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Landmark Photography Project Preserves Blackburn's History


A landmark collection of historic black and white photography is to be digitised, preserving Blackburn’s social, industrial and architectural heritage through the lens of acclaimed photographers, Wally and Howard Talbot.

Father and son, Wally and Howard Talbot both worked as news photographers in Blackburn and took thousands of images from across Lancashire, collated in ‘The Talbot Archive.’

The archive catalogues Lancashire life from the 1930s through to the 1990s and capture events such visits from The Queen, Winston Churchill, Mick Jagger and Mahatma Ghandi.

Howard Talbot said: “I am absolutely delighted that our collection will be preserved for future generations to see.

“My father, Wally, and I worked across all areas of news, sports and commercial photography so the collection showcases a wide range of local people, places and activities.

“Each image captures a snapshot of Lancashire life and celebrates places of significance within Blackburn’s history, many of which have since changed beyond recognition.

Howard added: “Many of the images have come from our private collection, which we hadn’t initially intended to share.

“It is very satisfying to know that these images will be shared with local people, especially as many will have personal connections and memories of Blackburn’s heritage.”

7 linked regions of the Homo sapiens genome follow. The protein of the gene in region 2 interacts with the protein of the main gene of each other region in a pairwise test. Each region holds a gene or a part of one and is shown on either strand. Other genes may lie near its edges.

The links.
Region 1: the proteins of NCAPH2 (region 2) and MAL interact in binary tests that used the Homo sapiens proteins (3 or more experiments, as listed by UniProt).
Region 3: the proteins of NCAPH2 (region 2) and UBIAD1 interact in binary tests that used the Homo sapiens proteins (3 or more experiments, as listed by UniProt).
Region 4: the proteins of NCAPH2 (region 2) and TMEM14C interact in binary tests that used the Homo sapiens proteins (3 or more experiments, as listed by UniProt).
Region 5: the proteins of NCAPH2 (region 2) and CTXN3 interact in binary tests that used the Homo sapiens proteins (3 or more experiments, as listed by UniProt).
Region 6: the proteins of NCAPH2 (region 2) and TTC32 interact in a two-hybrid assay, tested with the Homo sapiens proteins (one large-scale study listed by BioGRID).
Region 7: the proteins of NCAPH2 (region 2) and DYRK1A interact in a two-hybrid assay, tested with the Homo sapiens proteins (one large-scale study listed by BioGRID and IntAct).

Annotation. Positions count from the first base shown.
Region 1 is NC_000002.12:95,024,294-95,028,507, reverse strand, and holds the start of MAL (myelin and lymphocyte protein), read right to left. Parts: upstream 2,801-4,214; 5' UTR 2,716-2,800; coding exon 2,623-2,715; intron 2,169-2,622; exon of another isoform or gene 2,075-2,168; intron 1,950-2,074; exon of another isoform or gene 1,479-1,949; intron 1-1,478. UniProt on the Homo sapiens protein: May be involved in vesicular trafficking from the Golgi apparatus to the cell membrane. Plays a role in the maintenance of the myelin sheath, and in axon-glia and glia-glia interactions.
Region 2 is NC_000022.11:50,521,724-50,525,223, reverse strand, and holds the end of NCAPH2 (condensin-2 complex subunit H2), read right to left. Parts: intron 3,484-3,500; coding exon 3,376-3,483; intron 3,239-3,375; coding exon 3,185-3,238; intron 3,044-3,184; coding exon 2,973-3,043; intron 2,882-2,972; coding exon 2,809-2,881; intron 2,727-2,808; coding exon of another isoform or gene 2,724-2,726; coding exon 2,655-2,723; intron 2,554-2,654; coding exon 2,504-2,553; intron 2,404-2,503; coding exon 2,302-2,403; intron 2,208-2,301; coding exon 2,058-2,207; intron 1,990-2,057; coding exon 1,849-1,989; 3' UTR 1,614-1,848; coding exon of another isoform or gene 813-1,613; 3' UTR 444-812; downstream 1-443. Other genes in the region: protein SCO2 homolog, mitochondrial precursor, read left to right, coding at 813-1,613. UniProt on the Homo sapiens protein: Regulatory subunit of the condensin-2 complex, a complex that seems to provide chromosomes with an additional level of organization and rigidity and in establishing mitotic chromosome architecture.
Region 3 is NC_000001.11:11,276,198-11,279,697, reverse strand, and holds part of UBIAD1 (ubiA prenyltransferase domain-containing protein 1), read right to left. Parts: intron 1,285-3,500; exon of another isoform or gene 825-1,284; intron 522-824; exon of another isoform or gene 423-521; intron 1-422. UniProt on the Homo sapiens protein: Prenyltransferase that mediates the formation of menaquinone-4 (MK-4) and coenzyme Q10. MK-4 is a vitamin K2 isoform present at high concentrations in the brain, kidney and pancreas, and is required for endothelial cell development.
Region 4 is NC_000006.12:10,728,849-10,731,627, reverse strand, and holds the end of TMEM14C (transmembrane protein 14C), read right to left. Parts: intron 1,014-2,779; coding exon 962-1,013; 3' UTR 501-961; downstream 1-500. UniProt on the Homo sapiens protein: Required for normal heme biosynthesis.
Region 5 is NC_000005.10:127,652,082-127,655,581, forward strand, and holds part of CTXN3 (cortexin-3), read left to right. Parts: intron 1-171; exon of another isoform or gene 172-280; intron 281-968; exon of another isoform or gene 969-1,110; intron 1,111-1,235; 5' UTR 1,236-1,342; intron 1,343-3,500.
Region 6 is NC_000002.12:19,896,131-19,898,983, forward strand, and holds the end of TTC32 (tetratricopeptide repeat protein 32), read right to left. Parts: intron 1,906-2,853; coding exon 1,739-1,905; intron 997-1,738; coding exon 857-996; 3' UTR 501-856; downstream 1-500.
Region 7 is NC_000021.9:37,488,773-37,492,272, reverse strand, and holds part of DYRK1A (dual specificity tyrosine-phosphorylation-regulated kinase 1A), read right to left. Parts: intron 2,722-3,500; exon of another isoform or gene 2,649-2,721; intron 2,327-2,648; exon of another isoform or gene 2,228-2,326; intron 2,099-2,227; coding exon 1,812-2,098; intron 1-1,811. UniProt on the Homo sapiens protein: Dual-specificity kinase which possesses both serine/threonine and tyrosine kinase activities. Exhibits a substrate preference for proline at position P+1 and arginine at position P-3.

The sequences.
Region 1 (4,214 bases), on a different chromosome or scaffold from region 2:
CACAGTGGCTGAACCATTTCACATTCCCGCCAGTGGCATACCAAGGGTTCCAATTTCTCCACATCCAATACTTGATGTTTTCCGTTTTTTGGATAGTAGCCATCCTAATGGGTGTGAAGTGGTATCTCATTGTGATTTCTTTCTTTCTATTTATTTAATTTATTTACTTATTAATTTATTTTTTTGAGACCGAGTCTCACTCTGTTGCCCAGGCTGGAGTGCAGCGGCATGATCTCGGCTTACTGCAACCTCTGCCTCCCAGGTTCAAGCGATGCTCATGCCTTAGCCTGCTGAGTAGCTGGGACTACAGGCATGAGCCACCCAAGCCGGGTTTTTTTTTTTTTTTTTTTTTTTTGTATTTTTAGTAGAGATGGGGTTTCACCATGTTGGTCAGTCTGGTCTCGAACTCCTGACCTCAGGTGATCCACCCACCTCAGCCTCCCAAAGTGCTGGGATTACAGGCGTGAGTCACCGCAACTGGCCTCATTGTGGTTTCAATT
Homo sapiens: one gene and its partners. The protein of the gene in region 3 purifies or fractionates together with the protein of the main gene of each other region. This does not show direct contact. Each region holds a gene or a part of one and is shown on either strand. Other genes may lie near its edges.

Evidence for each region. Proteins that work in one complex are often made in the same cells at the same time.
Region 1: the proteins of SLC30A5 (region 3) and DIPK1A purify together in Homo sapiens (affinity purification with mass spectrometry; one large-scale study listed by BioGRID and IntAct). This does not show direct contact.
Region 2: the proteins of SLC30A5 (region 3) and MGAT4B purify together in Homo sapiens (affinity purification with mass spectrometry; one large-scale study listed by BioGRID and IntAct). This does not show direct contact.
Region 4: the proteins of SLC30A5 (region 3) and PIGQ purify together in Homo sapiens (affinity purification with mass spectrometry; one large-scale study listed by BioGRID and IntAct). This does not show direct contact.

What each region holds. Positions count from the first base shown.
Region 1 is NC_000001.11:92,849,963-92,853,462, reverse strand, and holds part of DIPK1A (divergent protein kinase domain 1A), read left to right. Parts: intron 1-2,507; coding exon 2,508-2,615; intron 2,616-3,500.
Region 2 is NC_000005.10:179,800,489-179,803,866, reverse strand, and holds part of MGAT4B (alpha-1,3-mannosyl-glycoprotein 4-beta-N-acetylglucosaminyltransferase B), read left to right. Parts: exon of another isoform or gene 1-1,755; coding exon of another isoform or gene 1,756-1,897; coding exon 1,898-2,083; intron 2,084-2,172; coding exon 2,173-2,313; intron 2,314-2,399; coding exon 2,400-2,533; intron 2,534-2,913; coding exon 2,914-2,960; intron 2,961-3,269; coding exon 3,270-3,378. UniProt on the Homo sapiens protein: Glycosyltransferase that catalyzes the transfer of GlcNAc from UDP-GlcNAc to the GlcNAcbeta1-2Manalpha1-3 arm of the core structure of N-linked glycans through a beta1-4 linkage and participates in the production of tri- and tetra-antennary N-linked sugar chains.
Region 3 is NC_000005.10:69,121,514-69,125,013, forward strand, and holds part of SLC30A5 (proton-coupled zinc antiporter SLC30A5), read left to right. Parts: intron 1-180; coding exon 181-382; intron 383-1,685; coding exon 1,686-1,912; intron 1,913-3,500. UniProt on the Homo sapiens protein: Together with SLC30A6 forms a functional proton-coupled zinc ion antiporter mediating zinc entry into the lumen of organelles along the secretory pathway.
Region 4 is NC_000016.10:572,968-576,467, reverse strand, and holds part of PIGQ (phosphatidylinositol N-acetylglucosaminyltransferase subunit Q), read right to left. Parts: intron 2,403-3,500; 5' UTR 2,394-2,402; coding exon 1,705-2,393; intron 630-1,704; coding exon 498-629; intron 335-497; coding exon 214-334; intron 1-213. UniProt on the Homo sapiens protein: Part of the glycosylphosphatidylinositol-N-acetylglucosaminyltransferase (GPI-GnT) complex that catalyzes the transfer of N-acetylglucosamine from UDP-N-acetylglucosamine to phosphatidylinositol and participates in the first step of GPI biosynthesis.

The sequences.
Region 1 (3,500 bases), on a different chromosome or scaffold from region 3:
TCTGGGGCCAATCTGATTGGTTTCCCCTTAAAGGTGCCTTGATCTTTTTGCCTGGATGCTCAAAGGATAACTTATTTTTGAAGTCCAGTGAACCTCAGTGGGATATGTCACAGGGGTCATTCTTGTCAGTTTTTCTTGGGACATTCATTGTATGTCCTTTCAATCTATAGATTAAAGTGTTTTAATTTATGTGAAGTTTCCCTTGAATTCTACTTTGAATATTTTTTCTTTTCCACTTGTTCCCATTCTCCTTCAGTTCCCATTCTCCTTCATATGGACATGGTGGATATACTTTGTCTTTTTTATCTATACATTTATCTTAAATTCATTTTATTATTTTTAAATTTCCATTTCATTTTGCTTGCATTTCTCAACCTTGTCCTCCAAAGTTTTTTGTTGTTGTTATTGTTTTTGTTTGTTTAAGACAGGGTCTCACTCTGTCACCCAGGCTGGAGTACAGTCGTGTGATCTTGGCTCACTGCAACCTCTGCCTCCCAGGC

John Harrison, Head of Art and Society at the University Centre at Blackburn College said: “The Talbot Archive is such an important collection of social documentary photography.

“We are very proud to be part of this project along with Blackburn Museum as it is vital that we preserve these images for future generations.

“Wally and Howard took thousands of images and to digitise the whole catalogue will require an investment by Blackburn College: already our staff and students at the University Centre at Blackburn College have so far, scanned and edited over 6,000 images.

John added: “We are passionate about creating links between education and the local community.

“The Talbot Archive will provide our students with invaluable experience in partaking in landmark projects.

“Working on key research projects such as this helps to explain why 9 out of 10 graduates from the University Centre at Blackburn College are in work or further study within six months of graduating*”.

The Talbot Archive images will be shared in a celebratory event, The Talbot Conference, at The University Centre at Blackburn College on Saturday 24th and Sunday 25th February 2018.

The all-day event is free, open to the public and will feature talks by acclaimed photographer Professor Paul Hill MBE.


To find out more information and book your place, visit


*Destination of Leavers of Higher Education data (2013 – 2017), known outcomes

11 Jan 2018, 13:40 PM